Orthodox- do you find the argument about Orthodoxy and conservatism to be true?


#1

**Interesting article about coservatives and Orthodoxy. Do Orthodox posters here see this as true or a stretch?

theamericanconservative.com/articles/eastern-right-2/**


#2

It fits generally with my experience.


#3

Interesting article. I would also suggest that there seems to be a growing conservative trend in the Catholic Church in the US as well. My personal interactions, combined with the readings I have come across suggests to me that the trend we are seeing towards traditional Catholic teaching and praxis has brought those who tend to be a bit more politically conservative, or at the least politically moderate along with it, particularly when compared of the baby boomer generation or what one could call the “spirit of Vatican II Catholics”, many of whom have strong liberal leanings.

Anyway, that is my initial response. Thanks for sharing the article.

Peace,


#4

I am not sure I get the gist of the article, but I have to admit that I only just skimmed it. :o However I must caution that we can’t be looking at religion and assessing though the lens of USA political or social movements (which may or may not be the case with this commentary).

Religious conservatism and American political conservatism are not the same. There are areas of convergence, but one does not assume the other. It makes sense to me that people of an extremely conservative turn of mind will appreciate conservative religious groups, but that is a broad category of type which can be identified with Fundamentalist Protestants and Traditionalist Catholics as well as the Orthodox. That Holy Orthodoxy appeals to some of these people is certainly understandable and gratifying.

Orthodoxy must be recognized and appreciated for it’s own unique worldwide characteristics which do not necessarily usually agree with American neo-conservatism. To confuse the two could be a big disappointment for someone.


#5

I don’t think that is what the article is asserting.

What I see it saying is that the mindset that many American conservatives have lead them to Orthodoxy. In other words, it’s not political issues like gun control or gay marriage that lead these conservatives to Orthodoxy, but a mindset. Conservatives tend to reverence tradition, stability, and rationalism. And because the Orthodox Church has essentially been unchanged since the founding of the Church, and it has a hierarchy and a structure that preserves its traditions, it attracts many conservatives to its theology. Much like many (as the article states) were previously influenced by or attracted to Catholicism (pre-Vatican II).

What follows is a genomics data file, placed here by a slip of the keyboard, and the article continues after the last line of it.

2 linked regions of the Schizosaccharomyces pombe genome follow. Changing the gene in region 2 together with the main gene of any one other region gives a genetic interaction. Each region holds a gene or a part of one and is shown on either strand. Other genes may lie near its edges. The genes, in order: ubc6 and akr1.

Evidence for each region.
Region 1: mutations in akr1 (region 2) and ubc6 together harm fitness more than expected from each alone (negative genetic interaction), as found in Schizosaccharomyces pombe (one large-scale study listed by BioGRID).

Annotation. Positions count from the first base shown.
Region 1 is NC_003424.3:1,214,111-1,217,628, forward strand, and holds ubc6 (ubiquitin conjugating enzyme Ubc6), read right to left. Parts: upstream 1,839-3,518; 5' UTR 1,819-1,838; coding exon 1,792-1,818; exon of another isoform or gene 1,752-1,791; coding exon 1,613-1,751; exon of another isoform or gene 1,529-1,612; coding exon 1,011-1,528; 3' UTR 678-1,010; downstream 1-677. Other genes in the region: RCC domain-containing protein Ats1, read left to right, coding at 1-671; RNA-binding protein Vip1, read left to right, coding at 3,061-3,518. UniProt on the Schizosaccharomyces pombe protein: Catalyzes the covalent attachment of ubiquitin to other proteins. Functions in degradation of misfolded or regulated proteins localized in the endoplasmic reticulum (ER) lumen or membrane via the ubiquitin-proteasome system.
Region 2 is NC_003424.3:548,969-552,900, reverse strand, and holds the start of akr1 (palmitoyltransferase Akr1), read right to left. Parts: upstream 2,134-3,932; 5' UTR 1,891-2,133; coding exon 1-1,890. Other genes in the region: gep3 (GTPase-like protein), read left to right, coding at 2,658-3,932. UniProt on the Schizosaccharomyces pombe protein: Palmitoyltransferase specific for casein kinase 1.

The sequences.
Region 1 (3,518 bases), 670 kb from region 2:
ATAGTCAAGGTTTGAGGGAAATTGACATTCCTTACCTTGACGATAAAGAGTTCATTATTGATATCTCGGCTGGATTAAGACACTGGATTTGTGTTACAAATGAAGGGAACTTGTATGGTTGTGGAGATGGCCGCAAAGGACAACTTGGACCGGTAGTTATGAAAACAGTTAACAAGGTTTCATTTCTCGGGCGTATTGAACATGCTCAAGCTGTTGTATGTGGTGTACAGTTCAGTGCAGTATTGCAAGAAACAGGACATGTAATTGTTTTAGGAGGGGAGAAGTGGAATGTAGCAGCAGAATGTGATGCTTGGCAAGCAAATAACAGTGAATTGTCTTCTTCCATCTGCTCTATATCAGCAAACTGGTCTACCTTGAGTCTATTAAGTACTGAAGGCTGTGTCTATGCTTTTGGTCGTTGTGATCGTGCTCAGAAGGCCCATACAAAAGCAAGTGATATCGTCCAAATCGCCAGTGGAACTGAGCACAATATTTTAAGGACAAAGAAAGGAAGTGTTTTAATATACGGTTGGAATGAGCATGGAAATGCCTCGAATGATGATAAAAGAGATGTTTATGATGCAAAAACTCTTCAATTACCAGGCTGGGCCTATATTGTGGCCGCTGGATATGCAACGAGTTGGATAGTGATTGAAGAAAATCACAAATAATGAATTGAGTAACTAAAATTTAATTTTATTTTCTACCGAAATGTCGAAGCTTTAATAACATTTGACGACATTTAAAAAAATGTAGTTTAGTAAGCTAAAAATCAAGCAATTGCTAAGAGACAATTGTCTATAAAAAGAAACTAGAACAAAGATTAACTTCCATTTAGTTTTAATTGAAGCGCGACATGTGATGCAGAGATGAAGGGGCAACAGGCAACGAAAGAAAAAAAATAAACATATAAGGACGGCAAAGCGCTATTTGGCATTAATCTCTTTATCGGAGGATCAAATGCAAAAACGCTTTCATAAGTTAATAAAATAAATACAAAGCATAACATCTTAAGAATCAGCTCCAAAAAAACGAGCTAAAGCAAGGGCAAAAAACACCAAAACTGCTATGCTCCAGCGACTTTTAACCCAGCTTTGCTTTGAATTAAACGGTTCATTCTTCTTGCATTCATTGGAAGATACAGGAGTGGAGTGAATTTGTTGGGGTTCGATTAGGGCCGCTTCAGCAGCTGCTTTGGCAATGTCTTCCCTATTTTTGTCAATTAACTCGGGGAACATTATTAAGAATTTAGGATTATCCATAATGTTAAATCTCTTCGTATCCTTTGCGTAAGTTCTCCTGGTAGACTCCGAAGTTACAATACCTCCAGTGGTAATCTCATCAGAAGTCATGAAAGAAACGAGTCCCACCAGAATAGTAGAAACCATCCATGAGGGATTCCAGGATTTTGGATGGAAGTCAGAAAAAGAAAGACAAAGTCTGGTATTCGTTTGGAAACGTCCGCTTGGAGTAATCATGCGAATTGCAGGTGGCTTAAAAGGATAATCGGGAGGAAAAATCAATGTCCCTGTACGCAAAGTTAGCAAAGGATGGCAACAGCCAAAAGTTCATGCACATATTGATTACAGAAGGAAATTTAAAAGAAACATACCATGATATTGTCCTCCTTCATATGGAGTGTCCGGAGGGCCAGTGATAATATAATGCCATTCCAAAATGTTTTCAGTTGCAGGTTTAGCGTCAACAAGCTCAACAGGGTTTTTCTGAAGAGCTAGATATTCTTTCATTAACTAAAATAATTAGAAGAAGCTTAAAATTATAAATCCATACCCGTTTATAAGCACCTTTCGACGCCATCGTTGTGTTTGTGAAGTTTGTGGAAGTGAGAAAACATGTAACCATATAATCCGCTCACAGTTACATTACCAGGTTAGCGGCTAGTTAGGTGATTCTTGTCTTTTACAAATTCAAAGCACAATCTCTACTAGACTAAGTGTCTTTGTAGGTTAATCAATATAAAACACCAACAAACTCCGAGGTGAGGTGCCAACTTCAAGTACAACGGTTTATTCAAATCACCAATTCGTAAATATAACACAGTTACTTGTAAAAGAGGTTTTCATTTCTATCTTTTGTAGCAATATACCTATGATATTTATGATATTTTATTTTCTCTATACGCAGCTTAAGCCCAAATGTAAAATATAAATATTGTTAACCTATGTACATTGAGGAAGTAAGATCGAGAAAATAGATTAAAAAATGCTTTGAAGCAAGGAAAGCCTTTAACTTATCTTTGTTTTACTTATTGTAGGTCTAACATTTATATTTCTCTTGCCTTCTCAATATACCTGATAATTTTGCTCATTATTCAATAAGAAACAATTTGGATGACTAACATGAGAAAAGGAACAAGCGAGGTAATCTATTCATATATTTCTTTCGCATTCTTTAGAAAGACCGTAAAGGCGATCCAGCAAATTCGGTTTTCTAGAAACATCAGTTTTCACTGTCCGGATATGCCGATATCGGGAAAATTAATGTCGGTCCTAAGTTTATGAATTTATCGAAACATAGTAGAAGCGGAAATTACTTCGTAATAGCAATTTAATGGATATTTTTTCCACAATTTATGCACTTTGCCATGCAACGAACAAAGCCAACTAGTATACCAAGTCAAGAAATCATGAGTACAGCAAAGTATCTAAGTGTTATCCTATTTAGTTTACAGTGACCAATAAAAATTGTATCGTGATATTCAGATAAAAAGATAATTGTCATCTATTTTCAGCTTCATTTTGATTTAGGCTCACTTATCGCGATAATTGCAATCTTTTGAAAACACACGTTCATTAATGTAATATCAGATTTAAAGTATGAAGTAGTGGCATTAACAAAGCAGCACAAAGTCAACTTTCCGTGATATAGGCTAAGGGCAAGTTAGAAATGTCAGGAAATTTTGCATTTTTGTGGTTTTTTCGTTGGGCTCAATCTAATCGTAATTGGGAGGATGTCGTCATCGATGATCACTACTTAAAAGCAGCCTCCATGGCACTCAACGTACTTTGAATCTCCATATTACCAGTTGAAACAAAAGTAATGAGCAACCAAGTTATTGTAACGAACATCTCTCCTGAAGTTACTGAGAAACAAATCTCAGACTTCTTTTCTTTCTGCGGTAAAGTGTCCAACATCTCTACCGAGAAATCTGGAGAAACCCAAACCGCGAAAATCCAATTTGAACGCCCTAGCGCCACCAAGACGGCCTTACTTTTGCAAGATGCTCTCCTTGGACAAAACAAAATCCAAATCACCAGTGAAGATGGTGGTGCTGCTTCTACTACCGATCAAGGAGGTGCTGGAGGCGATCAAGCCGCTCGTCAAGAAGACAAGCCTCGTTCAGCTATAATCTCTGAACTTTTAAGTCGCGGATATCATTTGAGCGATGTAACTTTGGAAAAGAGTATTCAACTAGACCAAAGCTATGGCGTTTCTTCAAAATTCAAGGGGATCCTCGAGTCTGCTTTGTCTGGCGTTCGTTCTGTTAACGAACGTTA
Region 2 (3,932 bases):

So it’s not a convergence on political issues, it’s a convergence in mindset.


#6

I can understand that. It probably describes me to some extent.


#7

It’s certainly what attracted me to Traditional Catholicism and Orthodoxy. That and a love of history.


#8

Choosing a Church only because you like the liturgy/atmosphere or you like the parishioners better is just silly.


#9

I agree. But we are saved in community, it is a communal faith, so the idea has some merit. If we don’t find this in our community we should endeavor to make it so as best as we can.

Truth trumps all of that. I left a community/parish I really loved very much because of Truth. I have never found so warm and enriching and loving a parish since (some come close), but I simply cannot worship there.


#10

I both agree and disagree, depending on how you intended your comment to be interpreted.

If you are in a parish where your spiritual needs are not being met due to what is happening in the liturgy and you are surrounded by un-orthodox parishioners you would be well-served to switch; or, at the least, not wrong for doing so. There are plenty of places in the world to pick our crosses up and which are harmful to our faith. Going to Mass or the Divine Liturgy and participating in the life of our parishes should not be one of them.

Now, switching from Catholicism to Orthodoxy or from Orthodoxy to Catholicism is a different matter. There, the decision is best made on the perception of truth and fidelity to the Gospel and Sacred Tradition.


#11

Of course I meant the second. Switching parishes within your own Church is another thing than going to, for example, the anglicans because they’re nice and have tasty cookies.


#12

Tasty cookies are pretty important, let’s be honest here. :smiley:

As for the rest, I did not interpret the article as saying that Orthodox Christians are drawn towards political conservatism but rather that people with a certain mindset are drawn to Orthodoxy because of the perceptions of holding on to ancient truths, stability, and tradition. As the article noted, these same people used to be drawn to Catholicism. I would suggest that many such people still are (my wife and I along with some friends for example), but that it is masked due to the disparity in numbers, etc. I would also suggest that if the Catholic Church continues the current trend towards tradition and more ancient expressions of the Faith (and I dearly hope she does), those same people will be drawn to the Holy Catholic Church in large numbers.


#13

I am doubtful about this idea. The capacity to make the discernment on those criteria is probably at least a bit beyond the capacity of most everyone. What we have then is firmly held opinions that make us say: here I stand, I cannot do otherwise. How well has that worked out?


#14

So no one should search for truth, the should just stay where they are? If it is beyond their capacity then why do we have apologetics, or work so hard to evangelize? Part of the process is trying to help people to see the truth of what the Church professes in light of the Gospel and Sacred Tradition. Are we wasting our time?